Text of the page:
Aghenta 11 describing the inadequate deployment of teachers to secondary schools, stated that teachers who knows and can teach the subjects have never been sufficiently supplied to secondary schools in Nigeria. He enumerated the following as the types of teachers teaching in the secondary schools: NCE holders, University graduates without professional training, university graduates who hold postgraduate diploma in Education, B.Ed graduates. All these grades of teachers recruited into the secondary school system may know their subject but cannot teach especially those without education background.

To improve the quality of teachers, the Federal Government of Nigeria (2004) stated clearly in the National Policy on Education that teacher education is to produce highly motivated, conscientious and efficient teachers, with adequate intellectual and professional background and that the minimum qualification for entry into the teaching profession shall be the Nigerian Certificate in Education (NCE). Therefore, teacher education shall be structured to equip teachers for the effective performance of their duties to meet the required minimum standards and that teacher pupil ratio at the secondary school level shall be 1:40 (FRN: 2004). However, the implementation of this policy has not been followed as the pupil teacher ratio is more than 40:1 in public senior secondary schools in urban areas while those in rural areas are less than 40:1. Another aspect of the policy that is affecting the quality of teachers is the training of enough teachers at the university level. In most cases very few candidates choose education as their first choice course of study. According to Aghenta 11, the stock of bright candidates for education has dried up as very few candidates opt for education in the UME. He stated that the faculties of Education now get their candidates mainly direct from colleges of education.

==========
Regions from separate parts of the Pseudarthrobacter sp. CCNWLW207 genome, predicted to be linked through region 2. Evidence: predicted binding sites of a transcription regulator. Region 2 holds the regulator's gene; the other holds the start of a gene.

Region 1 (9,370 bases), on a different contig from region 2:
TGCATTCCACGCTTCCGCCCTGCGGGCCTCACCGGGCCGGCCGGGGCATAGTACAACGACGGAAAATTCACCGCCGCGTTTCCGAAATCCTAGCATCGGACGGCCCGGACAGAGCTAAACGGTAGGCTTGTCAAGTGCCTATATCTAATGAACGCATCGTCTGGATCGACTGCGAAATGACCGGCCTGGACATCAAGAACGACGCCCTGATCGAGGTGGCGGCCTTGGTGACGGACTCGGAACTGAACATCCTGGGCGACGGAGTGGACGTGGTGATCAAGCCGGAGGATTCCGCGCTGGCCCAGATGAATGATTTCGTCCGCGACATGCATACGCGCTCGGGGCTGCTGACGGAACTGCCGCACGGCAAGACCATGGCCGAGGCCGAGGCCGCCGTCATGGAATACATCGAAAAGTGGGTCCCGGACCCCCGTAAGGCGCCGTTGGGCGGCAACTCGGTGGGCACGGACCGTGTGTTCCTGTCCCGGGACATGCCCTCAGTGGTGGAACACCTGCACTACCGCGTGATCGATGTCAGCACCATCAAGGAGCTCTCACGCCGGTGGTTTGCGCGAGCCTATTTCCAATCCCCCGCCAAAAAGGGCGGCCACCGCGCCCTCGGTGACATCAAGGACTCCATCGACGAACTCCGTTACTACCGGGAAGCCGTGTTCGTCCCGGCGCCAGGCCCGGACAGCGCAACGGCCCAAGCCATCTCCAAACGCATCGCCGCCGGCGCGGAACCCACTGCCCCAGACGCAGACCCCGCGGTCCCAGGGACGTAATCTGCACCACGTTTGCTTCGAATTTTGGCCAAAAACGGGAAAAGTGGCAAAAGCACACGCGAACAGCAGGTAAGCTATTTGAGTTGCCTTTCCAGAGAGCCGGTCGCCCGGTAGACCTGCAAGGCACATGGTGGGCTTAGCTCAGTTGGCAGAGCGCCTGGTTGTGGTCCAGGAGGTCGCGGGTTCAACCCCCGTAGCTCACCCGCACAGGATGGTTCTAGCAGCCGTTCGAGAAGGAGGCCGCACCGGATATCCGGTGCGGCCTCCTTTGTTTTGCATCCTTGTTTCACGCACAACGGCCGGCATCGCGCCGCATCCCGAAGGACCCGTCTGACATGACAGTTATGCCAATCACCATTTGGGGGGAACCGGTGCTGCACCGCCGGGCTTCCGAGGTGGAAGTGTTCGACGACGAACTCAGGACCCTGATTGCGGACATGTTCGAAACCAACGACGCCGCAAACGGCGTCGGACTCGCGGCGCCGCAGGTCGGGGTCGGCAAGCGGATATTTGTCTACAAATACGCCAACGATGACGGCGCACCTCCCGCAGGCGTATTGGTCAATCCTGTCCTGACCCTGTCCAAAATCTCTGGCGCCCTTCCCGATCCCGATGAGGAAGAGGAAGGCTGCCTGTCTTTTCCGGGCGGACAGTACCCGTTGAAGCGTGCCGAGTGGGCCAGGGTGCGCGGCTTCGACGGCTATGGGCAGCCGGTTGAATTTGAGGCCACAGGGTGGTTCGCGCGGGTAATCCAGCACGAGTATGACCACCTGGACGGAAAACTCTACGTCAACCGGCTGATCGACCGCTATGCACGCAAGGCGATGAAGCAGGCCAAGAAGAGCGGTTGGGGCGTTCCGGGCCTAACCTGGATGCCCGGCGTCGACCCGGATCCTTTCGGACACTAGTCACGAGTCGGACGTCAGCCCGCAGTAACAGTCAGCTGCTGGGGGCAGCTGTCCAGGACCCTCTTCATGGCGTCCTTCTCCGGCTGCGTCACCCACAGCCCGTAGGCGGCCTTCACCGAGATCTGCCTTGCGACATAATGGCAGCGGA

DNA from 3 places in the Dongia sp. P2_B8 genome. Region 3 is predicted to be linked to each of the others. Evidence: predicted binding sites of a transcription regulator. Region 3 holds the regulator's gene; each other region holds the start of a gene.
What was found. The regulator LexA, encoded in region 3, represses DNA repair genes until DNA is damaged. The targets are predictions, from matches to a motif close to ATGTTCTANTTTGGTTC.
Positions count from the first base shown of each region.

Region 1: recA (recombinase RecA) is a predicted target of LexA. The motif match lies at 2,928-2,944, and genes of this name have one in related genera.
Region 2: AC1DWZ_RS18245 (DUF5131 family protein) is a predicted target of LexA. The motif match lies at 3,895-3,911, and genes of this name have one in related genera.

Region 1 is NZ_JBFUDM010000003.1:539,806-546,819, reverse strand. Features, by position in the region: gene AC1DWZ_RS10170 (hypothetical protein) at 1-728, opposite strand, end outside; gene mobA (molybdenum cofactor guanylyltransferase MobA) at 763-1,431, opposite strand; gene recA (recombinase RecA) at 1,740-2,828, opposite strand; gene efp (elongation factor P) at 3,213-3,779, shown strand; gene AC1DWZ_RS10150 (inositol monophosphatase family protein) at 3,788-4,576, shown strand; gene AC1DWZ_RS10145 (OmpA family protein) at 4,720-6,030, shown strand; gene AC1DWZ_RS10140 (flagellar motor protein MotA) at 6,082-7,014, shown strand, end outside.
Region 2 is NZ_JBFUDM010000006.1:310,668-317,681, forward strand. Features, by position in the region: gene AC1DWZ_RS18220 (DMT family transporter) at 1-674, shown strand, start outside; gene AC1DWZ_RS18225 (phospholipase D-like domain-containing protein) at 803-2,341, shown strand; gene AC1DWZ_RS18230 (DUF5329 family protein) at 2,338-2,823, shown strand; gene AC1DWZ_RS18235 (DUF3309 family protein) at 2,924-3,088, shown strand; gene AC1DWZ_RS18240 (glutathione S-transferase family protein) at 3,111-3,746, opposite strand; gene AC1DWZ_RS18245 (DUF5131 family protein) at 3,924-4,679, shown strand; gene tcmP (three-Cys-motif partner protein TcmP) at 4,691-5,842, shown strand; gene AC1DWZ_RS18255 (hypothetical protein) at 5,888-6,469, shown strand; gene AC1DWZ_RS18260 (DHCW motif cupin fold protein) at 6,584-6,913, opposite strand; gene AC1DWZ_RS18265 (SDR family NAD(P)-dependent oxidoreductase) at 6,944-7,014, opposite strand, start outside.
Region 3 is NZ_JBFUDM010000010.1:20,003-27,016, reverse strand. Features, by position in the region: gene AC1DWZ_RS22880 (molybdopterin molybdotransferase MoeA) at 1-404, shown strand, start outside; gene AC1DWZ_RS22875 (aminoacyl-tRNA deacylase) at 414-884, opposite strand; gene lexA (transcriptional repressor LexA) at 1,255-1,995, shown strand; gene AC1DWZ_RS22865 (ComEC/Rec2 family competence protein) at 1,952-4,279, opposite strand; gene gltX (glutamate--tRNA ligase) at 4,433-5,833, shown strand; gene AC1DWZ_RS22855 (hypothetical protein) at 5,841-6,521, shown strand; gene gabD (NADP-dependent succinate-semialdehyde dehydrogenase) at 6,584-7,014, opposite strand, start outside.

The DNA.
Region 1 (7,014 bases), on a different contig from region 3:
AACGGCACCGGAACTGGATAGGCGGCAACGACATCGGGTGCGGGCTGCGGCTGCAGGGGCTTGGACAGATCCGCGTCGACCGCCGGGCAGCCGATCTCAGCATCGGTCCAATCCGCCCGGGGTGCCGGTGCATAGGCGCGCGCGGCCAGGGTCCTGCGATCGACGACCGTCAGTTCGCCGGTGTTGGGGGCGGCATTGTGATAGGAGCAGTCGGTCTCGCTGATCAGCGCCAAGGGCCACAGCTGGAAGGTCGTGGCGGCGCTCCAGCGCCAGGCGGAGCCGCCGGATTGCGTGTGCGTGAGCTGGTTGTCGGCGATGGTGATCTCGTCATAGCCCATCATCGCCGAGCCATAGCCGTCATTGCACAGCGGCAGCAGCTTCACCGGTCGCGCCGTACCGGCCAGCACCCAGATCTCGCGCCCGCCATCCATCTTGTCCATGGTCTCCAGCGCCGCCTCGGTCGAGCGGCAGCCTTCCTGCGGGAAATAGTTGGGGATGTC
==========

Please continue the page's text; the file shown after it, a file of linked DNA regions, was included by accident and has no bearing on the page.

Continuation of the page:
In the utilization of teachers, some teachers are assigned more than one of these subjects because of the lack of teachers. For example, specialist teacher in English Language may be assigned to teach English Language as well as Literature in English. In such a situation, the teacher has a work load of say five periods of 40 minutes a week to a 6-arms class of SSS III. This implies that the teacher will have a work load of: